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Old 03-07-2011, 07:59 PM
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There has been considerable discussion throughout this thread regarding the global appeal of the various sports in question. I think we have reached a consensus that it is pretty much undebatable that soccer has greater global appeal, more widespread international profile, that it easily exceeds both basketball and football with regards to broad range appeal on a global scale. For the purpose of this discussion, I will put this discussion to rest.

There has also been interesting discussion about the great moments that any given sport must share, moments that inspire awe, drama, heartbreak, or ecstasy, with the thought being that for any sport to be considered the greatest sport in the world, it must have some significant defining moments, moments which move the audience, wherever they may be situated.

LSN80 mentions such moments for basketball. Michael Jordan. Kobe Bryant. Magic Johnson. Christian Laettner. Big Sexy does the same for football. Cal/Stanford. The Flutie Hail Mary. The Vince Young Rose Bowl. Music City Miracle. The Immaculate Reception. The Joe Namath guarantee of victory. The David Tyree catch LSN even posed the questions. "Where are the stories like this in soccer? Where are the moments that truly make the sport great?"

Let's look beyond what our myopic North American eyes will allow us to see. How about Diego Maradona in 1986 versus England? At one point in the game, there is the "hand of God" goal, one of the most controversial goals in World Cup history, one which is still looked at harshly today, two and a half decades later. 4 minutes later, the same Diego Maradona scores what is considered to be the "goal of the century, breaking past five defenders to score again in a display of athleticism and desire. Don't moments like these deserve to be recognized as being worthy of such holy f**k moments? How about in the next game of the same year, versus Belgium, when Maradona yet again takes over, scoring both goals in a 2-0 victory? I would suggest that the play of Maradona in the 1986 World Cup is certainly comparable to anything Michael Jordan or Tom Brady could bring to their sports, and when looked at through the eyes of the people most invested in it, such as the Argentinians or anyone else in the world who is paassionate about the World Cup, is every bit as equally significant a moment.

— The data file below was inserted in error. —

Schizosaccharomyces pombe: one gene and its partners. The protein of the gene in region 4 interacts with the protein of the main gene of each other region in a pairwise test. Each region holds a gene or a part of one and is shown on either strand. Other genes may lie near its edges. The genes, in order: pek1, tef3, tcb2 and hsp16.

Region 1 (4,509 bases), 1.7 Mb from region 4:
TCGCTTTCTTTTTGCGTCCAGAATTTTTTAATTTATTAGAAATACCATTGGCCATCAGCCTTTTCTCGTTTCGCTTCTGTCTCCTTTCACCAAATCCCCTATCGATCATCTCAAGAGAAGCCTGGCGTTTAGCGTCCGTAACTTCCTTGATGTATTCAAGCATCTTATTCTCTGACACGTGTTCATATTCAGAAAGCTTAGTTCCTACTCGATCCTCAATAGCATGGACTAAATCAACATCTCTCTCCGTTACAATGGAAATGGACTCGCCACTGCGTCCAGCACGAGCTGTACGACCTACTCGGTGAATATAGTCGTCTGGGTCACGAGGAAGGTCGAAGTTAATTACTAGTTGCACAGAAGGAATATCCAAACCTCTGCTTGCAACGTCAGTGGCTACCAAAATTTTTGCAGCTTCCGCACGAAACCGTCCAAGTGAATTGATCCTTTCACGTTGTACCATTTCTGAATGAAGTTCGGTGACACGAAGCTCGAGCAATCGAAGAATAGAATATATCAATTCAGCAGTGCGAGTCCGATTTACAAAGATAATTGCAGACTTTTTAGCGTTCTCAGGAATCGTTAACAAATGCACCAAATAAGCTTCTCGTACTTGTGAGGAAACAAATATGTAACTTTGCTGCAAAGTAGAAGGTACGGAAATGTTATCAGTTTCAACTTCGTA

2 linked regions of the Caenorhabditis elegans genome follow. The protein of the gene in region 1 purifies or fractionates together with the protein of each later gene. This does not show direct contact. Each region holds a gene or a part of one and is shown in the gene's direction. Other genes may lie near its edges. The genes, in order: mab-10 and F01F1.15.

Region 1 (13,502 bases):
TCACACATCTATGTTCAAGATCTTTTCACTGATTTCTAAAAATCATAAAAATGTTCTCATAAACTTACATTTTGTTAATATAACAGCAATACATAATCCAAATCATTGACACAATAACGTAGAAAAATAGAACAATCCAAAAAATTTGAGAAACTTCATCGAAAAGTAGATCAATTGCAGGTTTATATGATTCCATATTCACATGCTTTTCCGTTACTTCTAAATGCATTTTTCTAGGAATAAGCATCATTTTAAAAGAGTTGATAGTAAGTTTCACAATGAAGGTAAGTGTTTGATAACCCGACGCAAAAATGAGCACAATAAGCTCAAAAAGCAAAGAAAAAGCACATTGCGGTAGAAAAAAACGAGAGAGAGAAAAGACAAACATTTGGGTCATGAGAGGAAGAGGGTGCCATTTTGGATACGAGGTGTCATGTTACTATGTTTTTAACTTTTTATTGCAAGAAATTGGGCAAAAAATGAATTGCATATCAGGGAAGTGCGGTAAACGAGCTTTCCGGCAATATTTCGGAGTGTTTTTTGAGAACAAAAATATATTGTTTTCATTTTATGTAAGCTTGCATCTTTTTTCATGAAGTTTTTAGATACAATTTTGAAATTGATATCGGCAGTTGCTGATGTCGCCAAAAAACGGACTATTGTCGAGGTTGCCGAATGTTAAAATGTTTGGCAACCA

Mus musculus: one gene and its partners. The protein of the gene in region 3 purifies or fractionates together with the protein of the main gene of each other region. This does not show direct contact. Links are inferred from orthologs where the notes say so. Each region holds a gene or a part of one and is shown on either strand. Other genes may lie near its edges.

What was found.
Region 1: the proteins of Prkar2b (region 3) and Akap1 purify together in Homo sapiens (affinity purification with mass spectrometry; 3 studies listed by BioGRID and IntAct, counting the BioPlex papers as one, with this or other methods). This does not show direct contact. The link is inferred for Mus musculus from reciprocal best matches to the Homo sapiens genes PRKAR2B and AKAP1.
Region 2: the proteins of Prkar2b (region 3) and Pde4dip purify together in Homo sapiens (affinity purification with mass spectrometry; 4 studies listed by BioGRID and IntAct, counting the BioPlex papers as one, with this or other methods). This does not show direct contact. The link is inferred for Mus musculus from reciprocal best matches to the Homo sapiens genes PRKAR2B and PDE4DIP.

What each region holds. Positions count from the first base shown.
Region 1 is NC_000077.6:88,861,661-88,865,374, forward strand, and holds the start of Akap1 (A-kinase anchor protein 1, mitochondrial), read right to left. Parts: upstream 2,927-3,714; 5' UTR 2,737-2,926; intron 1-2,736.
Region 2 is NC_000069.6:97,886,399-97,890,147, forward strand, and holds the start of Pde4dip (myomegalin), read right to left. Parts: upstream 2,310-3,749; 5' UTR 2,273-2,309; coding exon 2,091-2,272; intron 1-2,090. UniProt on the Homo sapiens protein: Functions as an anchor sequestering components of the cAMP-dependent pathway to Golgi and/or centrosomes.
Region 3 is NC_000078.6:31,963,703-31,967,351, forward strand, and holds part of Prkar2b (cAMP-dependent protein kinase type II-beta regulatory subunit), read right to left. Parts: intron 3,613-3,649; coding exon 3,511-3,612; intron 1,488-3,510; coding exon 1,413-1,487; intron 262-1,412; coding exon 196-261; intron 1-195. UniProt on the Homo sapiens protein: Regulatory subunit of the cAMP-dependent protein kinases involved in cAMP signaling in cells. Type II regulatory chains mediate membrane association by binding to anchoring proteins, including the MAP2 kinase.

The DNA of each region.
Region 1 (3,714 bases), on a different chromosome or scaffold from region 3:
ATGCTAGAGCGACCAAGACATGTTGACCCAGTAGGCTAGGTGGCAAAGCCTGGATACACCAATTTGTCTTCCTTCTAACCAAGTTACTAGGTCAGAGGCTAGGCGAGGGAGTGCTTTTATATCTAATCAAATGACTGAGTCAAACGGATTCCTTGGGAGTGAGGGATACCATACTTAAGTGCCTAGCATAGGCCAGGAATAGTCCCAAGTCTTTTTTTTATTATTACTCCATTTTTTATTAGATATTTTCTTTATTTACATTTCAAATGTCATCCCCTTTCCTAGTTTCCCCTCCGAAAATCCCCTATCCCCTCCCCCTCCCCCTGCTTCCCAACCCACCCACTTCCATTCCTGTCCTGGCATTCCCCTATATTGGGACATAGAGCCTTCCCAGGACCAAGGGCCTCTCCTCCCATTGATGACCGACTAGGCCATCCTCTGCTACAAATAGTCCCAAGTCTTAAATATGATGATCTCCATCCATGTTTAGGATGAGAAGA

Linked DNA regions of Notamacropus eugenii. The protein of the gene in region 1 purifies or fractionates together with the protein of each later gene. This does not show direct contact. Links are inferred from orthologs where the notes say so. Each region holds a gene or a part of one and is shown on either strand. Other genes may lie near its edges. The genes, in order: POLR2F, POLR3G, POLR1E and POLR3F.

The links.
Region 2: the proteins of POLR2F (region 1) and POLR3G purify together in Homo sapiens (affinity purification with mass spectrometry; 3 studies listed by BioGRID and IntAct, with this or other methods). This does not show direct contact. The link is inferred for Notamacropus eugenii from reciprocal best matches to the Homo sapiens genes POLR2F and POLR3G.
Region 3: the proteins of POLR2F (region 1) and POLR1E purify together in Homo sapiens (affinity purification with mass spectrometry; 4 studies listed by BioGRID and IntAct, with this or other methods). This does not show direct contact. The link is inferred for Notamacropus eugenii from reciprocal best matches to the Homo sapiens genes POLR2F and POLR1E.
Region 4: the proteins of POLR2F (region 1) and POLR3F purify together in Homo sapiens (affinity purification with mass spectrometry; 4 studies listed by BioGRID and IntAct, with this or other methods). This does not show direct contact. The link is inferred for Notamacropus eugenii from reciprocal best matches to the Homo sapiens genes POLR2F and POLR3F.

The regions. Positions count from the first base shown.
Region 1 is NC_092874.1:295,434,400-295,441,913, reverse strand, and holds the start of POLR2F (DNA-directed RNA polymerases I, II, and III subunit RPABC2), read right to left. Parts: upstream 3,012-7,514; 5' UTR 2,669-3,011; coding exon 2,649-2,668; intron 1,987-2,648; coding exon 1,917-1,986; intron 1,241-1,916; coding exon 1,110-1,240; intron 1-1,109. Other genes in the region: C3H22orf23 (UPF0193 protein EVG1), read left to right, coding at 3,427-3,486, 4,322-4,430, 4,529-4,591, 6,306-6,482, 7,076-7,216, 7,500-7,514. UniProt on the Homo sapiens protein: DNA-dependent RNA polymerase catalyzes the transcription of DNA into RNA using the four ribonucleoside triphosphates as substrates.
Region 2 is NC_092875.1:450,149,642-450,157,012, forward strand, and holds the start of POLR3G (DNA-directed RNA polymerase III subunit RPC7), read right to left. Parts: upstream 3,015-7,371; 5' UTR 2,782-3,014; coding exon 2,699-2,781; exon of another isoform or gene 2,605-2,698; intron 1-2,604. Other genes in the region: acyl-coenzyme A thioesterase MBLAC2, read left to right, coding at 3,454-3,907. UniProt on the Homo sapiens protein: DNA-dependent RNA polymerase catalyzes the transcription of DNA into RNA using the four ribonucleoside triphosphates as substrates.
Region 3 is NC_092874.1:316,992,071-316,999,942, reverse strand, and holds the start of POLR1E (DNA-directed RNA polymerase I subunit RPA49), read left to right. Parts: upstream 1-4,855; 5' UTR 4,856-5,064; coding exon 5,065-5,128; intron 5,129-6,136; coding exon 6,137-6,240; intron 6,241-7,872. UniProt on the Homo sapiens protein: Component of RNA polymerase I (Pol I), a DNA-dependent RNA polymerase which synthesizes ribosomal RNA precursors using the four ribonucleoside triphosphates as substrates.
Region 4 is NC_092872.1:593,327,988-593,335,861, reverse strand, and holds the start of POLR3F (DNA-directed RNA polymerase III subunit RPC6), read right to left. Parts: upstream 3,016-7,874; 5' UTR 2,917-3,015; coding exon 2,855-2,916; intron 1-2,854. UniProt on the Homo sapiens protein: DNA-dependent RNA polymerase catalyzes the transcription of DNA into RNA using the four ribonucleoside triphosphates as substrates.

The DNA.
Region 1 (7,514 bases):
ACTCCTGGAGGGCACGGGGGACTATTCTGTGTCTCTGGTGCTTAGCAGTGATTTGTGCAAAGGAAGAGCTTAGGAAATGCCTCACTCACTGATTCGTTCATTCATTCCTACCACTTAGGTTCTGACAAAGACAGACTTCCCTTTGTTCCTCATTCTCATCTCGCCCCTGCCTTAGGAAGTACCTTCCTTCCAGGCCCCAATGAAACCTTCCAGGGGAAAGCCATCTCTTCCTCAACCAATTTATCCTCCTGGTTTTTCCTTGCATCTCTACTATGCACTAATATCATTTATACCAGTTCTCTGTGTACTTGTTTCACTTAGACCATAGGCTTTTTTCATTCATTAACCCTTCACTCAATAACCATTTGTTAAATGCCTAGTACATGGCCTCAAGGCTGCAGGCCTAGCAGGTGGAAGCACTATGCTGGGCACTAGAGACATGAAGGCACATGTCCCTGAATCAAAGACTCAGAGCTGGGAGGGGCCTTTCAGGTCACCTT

How about when Pele scored the final goal of the 1958 World Cup for Brazil? Or when David Platt scored the "wonder goal" in 1990. How about the Baggio missed opportunity in 1994, or when Andres Escobar scored into his own net (resulting in his own demise when he was murdered by a crazed fan 10 days later)?

How do you think the French felt when Zinedine Zidane, playing in his final game ever versus Italy, inexplicably headbutted Marco Materazzi in extra time, resulting in his ejection and an eventual loss for his team on penalty kicks? I am not even a soccer fan, by any stretch of the imagination, yet a quick google search tonight of these incidents, and a plethora of others, too numerous to list here, showed me several instances of "moments of significance", incidents that occurred and instilled emotions in a ravenous fan base which are every bit as real and significant as what Joe Montana or Larry Bird consistently inspires in those of us who prefer the North American sports scene.

Point being, soccer has a lot more going for it than simply the undeniable global popularity it enjoys. It too has no shortage of special moments which characterize and define the history, the legacy, the aura of the sport. Take these two facts, and throw in the athleticism of the participants, the passion of the fans, and the rich history of the sport, and I continue to maintain, soccer simply has to be seen as the greatest sport in the world.
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